Recent reports of rising accident rates due to distracted driving in Pennsylvania and across the country keep people on edge as they head out to work, run errands or take family trips. Whether it is observing erratic driving patterns, drifting, or sudden stops in the rearview mirror or up ahead, behavior like this makes drivers wary of getting into an avoidable crash.
Sadly, it is our youngest drivers who are most likely to be distracted drivers than other age groups. Distracted driving was responsible for 8% of all motor vehicle crashes in 2019 and 9% of all fatal accidents, but 16% of these accidents involved a driver under the age of 20. Teenagers not only have a greater tendency to become easily distracted while driving, but they also have less experience behind the wheel.
What distracts teen drivers?
While there are plenty of gadgets such as the car stereo system or GPS devices to draw a driver’s attention off the road, the primary source of driver distraction among teens is using a cellphone to call or read or write a text. Cellphone use is the cause of one in five car accidents involving a teen, and tragically, car accidents are the leading cause of death among teens in the United States.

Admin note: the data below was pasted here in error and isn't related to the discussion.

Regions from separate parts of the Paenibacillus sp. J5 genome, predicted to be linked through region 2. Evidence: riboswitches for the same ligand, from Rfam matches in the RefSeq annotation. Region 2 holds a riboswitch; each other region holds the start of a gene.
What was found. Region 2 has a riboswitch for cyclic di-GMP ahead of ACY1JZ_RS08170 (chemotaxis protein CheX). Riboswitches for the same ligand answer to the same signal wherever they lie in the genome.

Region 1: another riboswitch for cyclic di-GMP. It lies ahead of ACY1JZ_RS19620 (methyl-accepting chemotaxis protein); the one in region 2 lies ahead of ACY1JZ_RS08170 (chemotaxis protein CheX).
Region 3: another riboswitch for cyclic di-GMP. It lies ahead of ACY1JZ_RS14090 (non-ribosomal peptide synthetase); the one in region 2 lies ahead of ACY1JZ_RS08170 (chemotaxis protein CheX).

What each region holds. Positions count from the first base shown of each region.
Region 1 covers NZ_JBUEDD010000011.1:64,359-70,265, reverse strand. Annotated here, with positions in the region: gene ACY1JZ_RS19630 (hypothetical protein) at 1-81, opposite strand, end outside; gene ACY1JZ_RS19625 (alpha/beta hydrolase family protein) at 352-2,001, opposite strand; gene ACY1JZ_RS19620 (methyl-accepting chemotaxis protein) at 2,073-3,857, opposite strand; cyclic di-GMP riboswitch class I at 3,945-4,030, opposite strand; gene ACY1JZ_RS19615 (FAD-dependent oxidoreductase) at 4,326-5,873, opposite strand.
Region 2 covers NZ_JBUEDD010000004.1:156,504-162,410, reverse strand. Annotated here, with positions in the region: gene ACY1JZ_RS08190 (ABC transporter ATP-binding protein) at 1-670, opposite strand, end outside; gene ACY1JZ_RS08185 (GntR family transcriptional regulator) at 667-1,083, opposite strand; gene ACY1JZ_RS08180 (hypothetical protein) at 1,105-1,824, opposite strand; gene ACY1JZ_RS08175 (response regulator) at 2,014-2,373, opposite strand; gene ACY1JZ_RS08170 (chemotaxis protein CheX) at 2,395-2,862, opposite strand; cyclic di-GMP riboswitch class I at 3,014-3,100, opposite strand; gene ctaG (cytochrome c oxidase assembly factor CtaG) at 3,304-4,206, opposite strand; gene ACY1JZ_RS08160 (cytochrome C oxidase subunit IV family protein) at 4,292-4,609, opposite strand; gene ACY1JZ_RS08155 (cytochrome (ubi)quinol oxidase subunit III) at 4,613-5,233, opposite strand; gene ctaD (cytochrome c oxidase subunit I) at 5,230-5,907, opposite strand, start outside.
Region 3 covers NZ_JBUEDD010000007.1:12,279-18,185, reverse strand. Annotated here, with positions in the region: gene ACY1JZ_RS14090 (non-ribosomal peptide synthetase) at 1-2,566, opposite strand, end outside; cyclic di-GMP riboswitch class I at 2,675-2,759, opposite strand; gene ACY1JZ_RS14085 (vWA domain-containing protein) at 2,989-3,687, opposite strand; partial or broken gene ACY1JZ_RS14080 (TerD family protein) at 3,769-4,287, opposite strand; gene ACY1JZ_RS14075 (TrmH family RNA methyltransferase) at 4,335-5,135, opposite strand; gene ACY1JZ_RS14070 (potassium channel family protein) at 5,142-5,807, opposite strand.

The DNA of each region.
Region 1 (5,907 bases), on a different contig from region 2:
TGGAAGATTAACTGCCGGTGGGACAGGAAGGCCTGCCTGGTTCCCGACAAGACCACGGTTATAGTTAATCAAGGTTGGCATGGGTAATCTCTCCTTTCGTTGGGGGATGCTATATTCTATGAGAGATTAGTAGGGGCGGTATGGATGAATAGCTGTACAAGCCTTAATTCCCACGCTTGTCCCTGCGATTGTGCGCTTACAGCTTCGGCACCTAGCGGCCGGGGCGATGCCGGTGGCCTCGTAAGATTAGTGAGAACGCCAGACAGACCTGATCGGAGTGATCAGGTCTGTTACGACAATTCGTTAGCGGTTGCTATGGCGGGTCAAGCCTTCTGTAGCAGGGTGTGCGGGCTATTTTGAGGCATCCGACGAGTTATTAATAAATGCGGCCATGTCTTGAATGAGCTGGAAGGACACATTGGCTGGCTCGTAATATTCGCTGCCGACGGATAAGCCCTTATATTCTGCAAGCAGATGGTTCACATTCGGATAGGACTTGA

Distracted driving is any activity that takes the driver’s attention away from driving. It can include any number of activities, such as:
- Eating a sandwich
- Brushing hair or checking the mirrors
- Creating a playlist or checking the GPS
- Texting or checking a text
Reading a text while driving 55 miles an hour is the equivalent of driving the length of a football field with your eyes closed. And it will take approximately three seconds for an accident to occur once a driver has become distracted.
Are there penalties for distracted driving in Pennsylvania?
Although many states have laws banning any use of a handheld device while driving, Pennsylvania law also targets the specific use of an Interactive Wireless Communication Device to read, write, or send a text message while operating a motor vehicle. While the fines are minimal and a violation carries no points on the offending driver’s license, the law serves as a reminder that highlights a pervasive problem.
Where it will likely hurt more is when the motorist sees their insurance rates skyrocket after getting a ticket. Premium increases can go up as high as 19%, and a distracted driving ticket could raise insurance premiums by as much as $762.
Although Pennsylvania follows no-fault insurance laws that prevent drivers from pursuing a claim against the at-fault driver, residents may opt out of the no-fault laws if they have a full-tort policy. Drivers who have suffered injuries because of the negligent behavior of a distracted driver can benefit from an experienced legal source to guide them through the claims process to achieve the best settlement for their case.